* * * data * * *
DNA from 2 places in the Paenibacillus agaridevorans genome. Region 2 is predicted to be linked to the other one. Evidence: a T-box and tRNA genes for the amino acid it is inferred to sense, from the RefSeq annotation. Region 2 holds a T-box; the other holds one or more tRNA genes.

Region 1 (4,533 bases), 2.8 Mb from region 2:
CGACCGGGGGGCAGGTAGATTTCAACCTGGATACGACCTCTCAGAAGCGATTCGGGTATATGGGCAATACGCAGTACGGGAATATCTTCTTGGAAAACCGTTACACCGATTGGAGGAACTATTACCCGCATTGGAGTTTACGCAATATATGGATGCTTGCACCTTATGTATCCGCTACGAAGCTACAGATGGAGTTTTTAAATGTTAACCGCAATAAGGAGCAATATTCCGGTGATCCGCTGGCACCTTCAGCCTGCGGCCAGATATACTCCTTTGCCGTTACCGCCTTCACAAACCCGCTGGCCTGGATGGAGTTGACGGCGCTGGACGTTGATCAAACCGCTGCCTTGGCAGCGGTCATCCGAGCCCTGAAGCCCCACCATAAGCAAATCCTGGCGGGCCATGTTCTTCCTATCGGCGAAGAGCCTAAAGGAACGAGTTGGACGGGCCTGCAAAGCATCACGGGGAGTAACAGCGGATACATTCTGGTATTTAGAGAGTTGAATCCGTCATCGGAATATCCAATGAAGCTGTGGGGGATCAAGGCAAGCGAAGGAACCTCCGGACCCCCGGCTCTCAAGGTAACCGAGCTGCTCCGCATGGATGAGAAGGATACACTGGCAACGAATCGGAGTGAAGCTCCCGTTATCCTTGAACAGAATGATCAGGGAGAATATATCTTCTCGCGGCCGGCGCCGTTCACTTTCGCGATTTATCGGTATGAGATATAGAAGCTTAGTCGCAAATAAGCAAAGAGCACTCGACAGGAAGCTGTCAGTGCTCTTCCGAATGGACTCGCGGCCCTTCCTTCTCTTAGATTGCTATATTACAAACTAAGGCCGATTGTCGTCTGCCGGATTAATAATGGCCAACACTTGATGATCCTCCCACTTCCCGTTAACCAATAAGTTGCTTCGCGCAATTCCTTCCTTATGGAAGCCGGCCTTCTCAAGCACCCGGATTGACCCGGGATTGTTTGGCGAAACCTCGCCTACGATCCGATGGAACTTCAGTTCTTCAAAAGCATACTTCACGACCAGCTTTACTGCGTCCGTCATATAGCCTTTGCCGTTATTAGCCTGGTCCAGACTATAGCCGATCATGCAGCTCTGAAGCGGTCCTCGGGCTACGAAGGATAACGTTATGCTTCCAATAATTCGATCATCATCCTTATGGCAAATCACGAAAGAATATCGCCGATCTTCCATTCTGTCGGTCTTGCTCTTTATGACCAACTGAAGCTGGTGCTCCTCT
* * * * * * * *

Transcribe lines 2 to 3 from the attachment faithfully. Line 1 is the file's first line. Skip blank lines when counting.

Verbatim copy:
Region 1 (4,533 bases), 2.8 Mb from region 2:
CGACCGGGGGGCAGGTAGATTTCAACCTGGATACGACCTCTCAGAAGCGATTCGGGTATATGGGCAATACGCAGTACGGGAATATCTTCTTGGAAAACCGTTACACCGATTGGAGGAACTATTACCCGCATTGGAGTTTACGCAATATATGGATGCTTGCACCTTATGTATCCGCTACGAAGCTACAGATGGAGTTTTTAAATGTTAACCGCAATAAGGAGCAATATTCCGGTGATCCGCTGGCACCTTCAGCCTGCGGCCAGATATACTCCTTTGCCGTTACCGCCTTCACAAACCCGCTGGCCTGGATGGAGTTGACGGCGCTGGACGTTGATCAAACCGCTGCCTTGGCAGCGGTCATCCGAGCCCTGAAGCCCCACCATAAGCAAATCCTGGCGGGCCATGTTCTTCCTATCGGCGAAGAGCCTAAAGGAACGAGTTGGACGGGCCTGCAAAGCATCACGGGGAGTAACAGCGGATACATTCTGGTATTTAGAGAGTTGAATCCGTCATCGGAATATCCAATGAAGCTGTGGGGGATCAAGGCAAGCGAAGGAACCTCCGGACCCCCGGCTCTCAAGGTAACCGAGCTGCTCCGCATGGATGAGAAGGATACACTGGCAACGAATCGGAGTGAAGCTCCCGTTATCCTTGAACAGAATGATCAGGGAGAATATATCTTCTCGCGGCCGGCGCCGTTCACTTTCGCGATTTATCGGTATGAGATATAGAAGCTTAGTCGCAAATAAGCAAAGAGCACTCGACAGGAAGCTGTCAGTGCTCTTCCGAATGGACTCGCGGCCCTTCCTTCTCTTAGATTGCTATATTACAAACTAAGGCCGATTGTCGTCTGCCGGATTAATAATGGCCAACACTTGATGATCCTCCCACTTCCCGTTAACCAATAAGTTGCTTCGCGCAATTCCTTCCTTATGGAAGCCGGCCTTCTCAAGCACCCGGATTGACCCGGGATTGTTTGGCGAAACCTCGCCTACGATCCGATGGAACTTCAGTTCTTCAAAAGCATACTTCACGACCAGCTTTACTGCGTCCGTCATATAGCCTTTGCCGTTATTAGCCTGGTCCAGACTATAGCCGATCATGCAGCTCTGAAGCGGTCCTCGGGCTACGAAGGATAACGTTATGCTTCCAATAATTCGATCATCATCCTTATGGCAAATCACGAAAGAATATCGCCGATCTTCCATTCTGTCGGTCTTGCTCTTTATGACCAACTGAAGCTGGTGCTCCTCT